When an lnode is made active, all of its parents up to the root lnode are also activated. As a result of this process, if one of the lnodes is seen to have a parent that has already been encountered, the kernel has discovered a group loop.
If the limits database is corrupted, it is possible for a group loop to occur, in which one of the ancestors of an lnode is also one of its children. When the kernel discovers a group loop, it silently and automatically connects the loop into the scheduling tree by breaking it arbitrarily and connecting it as a group beneath the root lnode. The kernel cannot determine which is the uppermost lnode since the loop has no beginning or end. This means that the lnode at the point where the loop is connected to the scheduling tree becomes a group header of a topmost group. It is possible that members of this group might inherit privileges or higher limits than they would otherwise have.
Group loops are prevented by limadm when setting scheduling group parents. A group loop can only occur through corruption to the limits database. This is a serious problem, and may cause all sorts of other difficulties in Solaris Resource Manager since the limits database is so basic to its operation.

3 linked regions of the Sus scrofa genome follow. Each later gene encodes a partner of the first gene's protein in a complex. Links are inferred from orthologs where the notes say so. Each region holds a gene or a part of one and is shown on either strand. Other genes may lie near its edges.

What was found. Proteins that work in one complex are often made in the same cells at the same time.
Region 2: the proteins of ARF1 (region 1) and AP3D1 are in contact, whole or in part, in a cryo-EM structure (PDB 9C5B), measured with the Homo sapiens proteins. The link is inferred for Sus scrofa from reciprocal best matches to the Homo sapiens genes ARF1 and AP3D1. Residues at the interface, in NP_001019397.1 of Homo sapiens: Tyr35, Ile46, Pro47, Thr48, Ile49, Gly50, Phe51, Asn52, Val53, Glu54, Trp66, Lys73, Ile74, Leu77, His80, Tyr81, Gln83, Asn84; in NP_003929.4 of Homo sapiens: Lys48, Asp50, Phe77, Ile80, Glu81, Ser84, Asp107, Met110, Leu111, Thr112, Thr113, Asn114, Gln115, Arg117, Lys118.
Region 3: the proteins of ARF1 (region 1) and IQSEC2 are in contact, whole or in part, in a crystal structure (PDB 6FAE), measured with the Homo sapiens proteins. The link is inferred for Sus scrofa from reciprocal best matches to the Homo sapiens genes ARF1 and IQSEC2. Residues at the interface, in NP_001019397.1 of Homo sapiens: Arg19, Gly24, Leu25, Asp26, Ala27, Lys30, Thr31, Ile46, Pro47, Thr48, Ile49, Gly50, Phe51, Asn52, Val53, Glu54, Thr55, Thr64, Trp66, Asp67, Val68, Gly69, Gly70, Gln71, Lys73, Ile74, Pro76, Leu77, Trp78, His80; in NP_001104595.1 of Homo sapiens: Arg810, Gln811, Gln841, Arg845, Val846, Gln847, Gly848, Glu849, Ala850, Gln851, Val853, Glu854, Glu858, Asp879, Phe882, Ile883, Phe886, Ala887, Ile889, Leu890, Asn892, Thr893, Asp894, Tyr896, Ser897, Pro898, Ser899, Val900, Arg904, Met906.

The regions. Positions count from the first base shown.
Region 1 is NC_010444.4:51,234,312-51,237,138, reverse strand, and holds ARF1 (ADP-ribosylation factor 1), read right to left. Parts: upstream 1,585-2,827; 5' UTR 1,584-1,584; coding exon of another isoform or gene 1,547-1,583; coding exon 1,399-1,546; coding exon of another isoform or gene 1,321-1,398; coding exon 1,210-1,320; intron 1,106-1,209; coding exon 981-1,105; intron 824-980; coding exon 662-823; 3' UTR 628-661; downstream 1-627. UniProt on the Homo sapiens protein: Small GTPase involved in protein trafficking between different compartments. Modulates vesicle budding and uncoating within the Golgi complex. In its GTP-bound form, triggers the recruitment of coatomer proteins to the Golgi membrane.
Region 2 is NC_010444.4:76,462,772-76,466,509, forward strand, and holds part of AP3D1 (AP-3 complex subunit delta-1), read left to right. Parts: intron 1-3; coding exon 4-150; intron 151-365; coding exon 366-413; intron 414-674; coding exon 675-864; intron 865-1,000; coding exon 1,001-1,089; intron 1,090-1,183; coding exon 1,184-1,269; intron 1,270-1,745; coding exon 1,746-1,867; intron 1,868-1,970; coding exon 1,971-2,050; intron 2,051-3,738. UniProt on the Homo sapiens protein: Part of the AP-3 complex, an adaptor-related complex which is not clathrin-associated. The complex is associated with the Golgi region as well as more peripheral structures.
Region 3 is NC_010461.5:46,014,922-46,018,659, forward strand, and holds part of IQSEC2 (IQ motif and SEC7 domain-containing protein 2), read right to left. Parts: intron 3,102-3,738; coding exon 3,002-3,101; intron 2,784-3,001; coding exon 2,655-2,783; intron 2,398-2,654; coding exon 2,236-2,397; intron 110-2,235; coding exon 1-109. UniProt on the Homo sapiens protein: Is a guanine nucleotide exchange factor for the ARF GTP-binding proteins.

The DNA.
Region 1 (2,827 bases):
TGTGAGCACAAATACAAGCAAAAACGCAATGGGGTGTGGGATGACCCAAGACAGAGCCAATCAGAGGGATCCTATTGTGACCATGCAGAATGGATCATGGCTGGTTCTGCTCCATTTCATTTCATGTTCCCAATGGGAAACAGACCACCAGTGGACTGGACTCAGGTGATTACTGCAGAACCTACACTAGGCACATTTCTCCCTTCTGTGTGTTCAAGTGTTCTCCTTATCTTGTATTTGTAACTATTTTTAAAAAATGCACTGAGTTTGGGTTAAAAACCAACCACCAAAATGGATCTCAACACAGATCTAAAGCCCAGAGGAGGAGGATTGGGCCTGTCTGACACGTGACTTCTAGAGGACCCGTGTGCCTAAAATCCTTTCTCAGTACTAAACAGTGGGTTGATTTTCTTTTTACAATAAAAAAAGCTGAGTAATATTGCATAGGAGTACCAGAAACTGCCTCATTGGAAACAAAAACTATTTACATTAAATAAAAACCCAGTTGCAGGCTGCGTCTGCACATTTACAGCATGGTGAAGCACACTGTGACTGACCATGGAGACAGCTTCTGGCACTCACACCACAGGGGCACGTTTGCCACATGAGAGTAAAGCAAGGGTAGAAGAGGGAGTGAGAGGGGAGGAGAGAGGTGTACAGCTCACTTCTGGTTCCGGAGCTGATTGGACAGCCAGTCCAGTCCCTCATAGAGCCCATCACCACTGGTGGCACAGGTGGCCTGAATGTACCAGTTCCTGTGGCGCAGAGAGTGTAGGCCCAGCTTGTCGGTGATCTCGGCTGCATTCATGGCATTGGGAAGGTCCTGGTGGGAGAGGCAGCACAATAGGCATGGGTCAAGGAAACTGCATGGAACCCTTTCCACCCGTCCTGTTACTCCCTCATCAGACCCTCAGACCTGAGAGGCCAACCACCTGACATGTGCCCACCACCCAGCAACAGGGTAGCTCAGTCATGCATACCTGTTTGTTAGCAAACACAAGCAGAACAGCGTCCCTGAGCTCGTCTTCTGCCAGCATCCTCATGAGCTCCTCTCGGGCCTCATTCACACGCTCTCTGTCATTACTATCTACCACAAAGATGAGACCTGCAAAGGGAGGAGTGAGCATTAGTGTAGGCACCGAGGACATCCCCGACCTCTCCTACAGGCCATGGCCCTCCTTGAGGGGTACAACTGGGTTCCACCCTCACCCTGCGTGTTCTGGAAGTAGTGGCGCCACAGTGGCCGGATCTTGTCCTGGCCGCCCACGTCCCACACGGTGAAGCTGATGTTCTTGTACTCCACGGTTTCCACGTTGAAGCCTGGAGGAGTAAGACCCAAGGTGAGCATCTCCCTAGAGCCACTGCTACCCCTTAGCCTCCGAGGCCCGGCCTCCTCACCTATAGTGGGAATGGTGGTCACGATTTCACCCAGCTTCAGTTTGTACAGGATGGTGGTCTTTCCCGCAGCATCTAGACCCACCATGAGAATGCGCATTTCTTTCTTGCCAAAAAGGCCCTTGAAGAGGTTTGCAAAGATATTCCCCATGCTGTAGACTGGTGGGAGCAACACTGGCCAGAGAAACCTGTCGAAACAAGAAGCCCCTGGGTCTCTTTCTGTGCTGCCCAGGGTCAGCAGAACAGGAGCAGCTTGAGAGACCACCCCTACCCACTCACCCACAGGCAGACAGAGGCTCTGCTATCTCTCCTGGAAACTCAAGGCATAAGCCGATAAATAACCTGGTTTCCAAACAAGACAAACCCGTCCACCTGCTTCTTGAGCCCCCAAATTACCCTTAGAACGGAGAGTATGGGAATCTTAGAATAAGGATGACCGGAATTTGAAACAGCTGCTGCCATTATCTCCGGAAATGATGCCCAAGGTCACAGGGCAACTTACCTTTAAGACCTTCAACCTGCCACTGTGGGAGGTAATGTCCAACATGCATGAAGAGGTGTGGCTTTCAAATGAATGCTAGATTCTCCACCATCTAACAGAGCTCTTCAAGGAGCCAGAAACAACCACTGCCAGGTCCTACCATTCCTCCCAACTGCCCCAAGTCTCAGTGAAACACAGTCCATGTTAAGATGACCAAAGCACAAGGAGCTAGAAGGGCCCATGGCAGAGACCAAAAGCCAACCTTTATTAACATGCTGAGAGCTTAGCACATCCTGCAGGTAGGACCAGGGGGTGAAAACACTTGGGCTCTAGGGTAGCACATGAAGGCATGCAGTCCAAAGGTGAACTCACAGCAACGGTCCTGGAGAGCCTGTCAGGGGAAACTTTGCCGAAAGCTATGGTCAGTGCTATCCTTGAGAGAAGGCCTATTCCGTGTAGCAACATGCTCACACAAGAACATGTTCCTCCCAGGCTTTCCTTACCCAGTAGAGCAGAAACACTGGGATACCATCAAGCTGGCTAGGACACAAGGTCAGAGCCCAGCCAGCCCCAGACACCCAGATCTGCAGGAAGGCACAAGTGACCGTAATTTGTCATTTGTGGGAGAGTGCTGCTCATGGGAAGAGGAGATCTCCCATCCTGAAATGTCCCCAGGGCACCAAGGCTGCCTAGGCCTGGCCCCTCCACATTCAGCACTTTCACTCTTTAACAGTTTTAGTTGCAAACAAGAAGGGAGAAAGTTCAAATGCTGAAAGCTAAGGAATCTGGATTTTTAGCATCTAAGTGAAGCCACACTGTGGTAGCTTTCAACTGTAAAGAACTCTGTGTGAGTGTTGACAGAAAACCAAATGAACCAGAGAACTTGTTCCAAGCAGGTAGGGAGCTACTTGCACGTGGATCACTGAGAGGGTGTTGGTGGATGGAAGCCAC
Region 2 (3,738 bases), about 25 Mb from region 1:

The problem is self-correcting with respect to the structure of the scheduling tree since the kernel attaches the lnode to the root lnode. Because the attachment is from an arbitrary point in the loop, the administrator has to determine where the lnode should be attached and also check the point of attachment for every other member in the loop.
The result of automatic group loop repair can be seen by listing the lnodes that are children of the root lnode. The command:
% limreport 'sgroup==0' - uid lname
will list all lnodes that have the root lnode as their parent. If any lnodes are listed that should not be children of the root lnode, they are possibly the top of a group loop that has been attached beneath the root lnode.
The major concern for the administrator when a group loop is detected is that, since the cause of the group loop was corruption to the limits database, many more serious problems could arise. If the administrator suspects corruption in the limits database, it is best to carry out some validation checks against the file to determine if it has been corrupted and then take remedial action. Refer to Crash Recovery for details on detecting and correcting a corrupt limits database.